9 of the Most Anticipated Thrillers of 2019
The only thing more thrilling than these reads is waiting for their publication date!
By Jessica Ferri
As a new stream of thrillers suggests, audiences aren’t interested unless they are glued to either the screen or the page by totally terrifying, compelling storylines. Celadon’s forthcoming thriller The Silent Patient, by Alex Michaelides—a twisting story about a woman who shoots her husband five times and then never speaks again—has itself appeared on a few “Most Anticipated” and “Best of” lists for 2019.
We spoke to writers, editors, readers and other book obsessives to find out what their most anticipated thrillers of 2019 are. Whether it’s books from masters of the genre like John Le Carré and Kate Atkinson or startling debuts by young writers, 2019 is sure to be a banner year for thrilling novels.
“Lauren Acampora’s work is sharp and dark, and I can’t wait to read The Paper Wasp, the story of Abby, a young woman with the secret ability to predict the future in her dreams, who follows her former best friend Elise’s life as a Hollywood star, while working at a grocery store in their Michigan hometown. Abby is a dreamer suspended far from the world of which she longs to be a part, and when a meeting with Elise offers her the opportunity to penetrate the veil, her long dormant ambition and desire come rushing to the fore.” —Lisa Locascio, author of Open Me
“John le Carré, the old master, never lets the world’s political horrors streak on without him. His publisher has described his next novel, Agent Running in the Field, his 25th, as centering on a ‘solitary’ young man who amidst our contemporary political chaos, ‘makes connections that will take him down a very dangerous path.’ White nationalists? Incels? WikiLeaks and InfoWars style propagandists? Whatever the darkness of the day, le Carré compels readers like no one else can.” —writer and journalist Evan McGarvey
“I’ve always enjoyed Amy Gentry’s book reviews in the Chicago Tribune, often on works by overlooked women writers, and her domestic thriller series in The Paris Review Daily demonstrated that she has not only a deep knowledge of the modern noir but can keep a critical distance from it. I am eagerly anticipating her second novel, Last Woman Standing, about a stand-up comedian and a computer programmer who vow to get revenge on their abusers. I’ve heard some criticism that the book is too angry. But many of my favorite books have also had that label slapped on them, so this only provides further enticement.” —Sara Kramer, Managing Editor, New York Review Books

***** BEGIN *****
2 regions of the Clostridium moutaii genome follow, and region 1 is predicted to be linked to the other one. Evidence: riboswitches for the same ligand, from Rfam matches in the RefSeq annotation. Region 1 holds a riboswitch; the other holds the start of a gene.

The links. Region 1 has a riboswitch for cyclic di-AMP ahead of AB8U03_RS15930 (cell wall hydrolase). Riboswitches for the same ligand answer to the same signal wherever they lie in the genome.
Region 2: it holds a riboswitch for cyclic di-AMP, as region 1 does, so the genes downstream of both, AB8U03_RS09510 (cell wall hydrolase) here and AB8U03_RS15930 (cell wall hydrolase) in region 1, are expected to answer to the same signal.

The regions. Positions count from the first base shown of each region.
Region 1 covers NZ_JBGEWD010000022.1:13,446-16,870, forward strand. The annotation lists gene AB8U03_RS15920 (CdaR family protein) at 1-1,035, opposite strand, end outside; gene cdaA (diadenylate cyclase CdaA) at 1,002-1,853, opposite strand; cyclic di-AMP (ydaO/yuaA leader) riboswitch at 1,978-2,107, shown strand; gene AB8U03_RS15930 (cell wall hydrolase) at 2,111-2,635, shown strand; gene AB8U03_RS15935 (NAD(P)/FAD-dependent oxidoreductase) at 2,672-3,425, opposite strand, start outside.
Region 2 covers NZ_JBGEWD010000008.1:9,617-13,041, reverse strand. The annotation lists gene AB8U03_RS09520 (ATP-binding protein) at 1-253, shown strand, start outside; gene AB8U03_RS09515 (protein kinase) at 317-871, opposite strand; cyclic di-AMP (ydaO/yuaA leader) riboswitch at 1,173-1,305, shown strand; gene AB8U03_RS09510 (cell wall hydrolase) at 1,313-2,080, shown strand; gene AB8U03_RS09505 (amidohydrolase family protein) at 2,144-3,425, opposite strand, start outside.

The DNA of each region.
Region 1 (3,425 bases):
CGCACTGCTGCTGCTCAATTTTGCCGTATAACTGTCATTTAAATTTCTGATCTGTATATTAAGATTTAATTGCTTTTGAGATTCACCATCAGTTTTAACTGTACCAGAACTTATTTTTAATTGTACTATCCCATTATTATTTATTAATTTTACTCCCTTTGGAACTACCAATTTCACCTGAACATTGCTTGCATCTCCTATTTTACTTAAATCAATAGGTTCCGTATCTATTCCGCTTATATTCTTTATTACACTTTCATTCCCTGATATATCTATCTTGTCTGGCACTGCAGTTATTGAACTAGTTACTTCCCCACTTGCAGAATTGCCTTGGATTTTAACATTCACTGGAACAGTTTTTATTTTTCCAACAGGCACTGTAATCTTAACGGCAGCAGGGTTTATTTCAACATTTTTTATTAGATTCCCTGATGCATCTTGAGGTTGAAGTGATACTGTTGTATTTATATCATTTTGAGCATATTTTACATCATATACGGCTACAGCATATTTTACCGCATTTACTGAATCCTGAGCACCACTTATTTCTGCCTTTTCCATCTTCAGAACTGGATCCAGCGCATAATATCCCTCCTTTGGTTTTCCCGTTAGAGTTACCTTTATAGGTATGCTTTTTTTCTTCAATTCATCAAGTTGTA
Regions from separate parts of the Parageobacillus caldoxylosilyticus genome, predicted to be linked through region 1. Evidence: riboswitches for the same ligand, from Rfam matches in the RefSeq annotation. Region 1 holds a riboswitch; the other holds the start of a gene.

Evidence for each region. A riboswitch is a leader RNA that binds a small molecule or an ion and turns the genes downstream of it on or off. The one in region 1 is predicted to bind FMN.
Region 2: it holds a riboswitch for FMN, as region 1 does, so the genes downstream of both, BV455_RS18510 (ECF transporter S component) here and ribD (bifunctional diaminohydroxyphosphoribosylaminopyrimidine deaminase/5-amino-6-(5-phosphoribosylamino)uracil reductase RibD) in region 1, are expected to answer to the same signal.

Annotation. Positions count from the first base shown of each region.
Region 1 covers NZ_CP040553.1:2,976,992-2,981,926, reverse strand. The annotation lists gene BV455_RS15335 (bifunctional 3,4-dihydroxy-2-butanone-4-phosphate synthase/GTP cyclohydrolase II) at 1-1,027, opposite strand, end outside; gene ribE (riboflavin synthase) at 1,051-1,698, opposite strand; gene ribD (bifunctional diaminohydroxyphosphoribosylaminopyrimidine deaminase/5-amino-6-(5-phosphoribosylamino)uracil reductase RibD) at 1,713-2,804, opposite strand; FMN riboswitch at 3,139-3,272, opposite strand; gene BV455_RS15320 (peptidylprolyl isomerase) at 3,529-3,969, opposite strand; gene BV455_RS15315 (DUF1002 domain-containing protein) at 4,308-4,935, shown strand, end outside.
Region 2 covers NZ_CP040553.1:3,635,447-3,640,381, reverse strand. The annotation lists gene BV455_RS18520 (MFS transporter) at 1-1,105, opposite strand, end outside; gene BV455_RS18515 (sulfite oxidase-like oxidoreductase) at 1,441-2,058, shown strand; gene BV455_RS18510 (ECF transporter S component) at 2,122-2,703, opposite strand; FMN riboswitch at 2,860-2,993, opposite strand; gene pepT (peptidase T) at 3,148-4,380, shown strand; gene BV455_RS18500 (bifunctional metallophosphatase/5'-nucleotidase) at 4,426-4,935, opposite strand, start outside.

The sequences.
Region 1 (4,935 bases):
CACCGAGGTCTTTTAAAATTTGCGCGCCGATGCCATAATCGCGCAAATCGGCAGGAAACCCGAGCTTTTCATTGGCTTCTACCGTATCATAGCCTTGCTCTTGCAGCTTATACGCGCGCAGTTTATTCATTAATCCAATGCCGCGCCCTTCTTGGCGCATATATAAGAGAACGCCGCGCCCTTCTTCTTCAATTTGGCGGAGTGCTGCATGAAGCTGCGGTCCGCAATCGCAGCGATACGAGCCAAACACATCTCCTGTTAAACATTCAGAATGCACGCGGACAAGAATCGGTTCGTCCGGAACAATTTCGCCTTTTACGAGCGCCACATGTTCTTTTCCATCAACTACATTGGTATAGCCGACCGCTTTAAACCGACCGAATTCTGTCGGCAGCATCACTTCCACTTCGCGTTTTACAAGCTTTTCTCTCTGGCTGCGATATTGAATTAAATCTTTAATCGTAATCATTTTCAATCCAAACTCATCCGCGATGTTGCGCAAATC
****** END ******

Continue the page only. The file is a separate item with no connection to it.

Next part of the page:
“There are no books as thrilling to me as Kate Atkinson’s Jackson Brodie series. They dazzle with their wit and energy and toe the line between plot-y and thoughtful. After a nine-year hiatus from the series (during which Atkinson published Life After Life, A God in Ruins, and Transcription), Brodie will be back. Big Sky, the fifth to feature my favorite detective, comes out in June.” —Lauren Mechling, writer and author of How Could She, also out in June.
“I’m excited to read Two Can Keep a Secret by Karen M. McManus, publishing this January. Her last book One of Us is Lying was one of the most fun YA thrillers I’ve read in a long time, and I can’t wait to see what she follows that up with.”—Rachel Krupitsky, Director of Social Media Strategy, Penguin Random House
“My pick is Looker by Laura Sims. I’m a sucker for a good psychological thriller, particularly one that’s billed as Hitchcockian, and Sims’s debut novel, about a woman’s mounting obsession with her actress neighbor, is poised to deliver. I haven’t even read it yet, and I’m already casting the inevitable adaptation in my head.”—Nicole Passage, Managing Editor, Open Road Media
“From South Korea’s Un-su Kim comes a wondrously strange crime novel, The Plotters, set in shadowy Seoul about a bookish contract killer, the market rate of murder, and a library ‘crawling with assassins, hired guns and bounty hunters.’ What’s not to love?”—Matthew Thompson, Contributing Editor, Open Road Media
“A secret school for the children of the world’s most elite strategists that train for becoming assassins and spies; an eye for an eye punishment system; a murder; and a new girl that everyone seems to blame . . . or want to kill. Those are the elements of Killing November by Adriana Mather that have me on the edge of my seat and drowning in anticipation. If there’s something better than a young adult thriller, it’s one set in an elite boarding school for spies.”—The Bibliotheque, bookstagrammer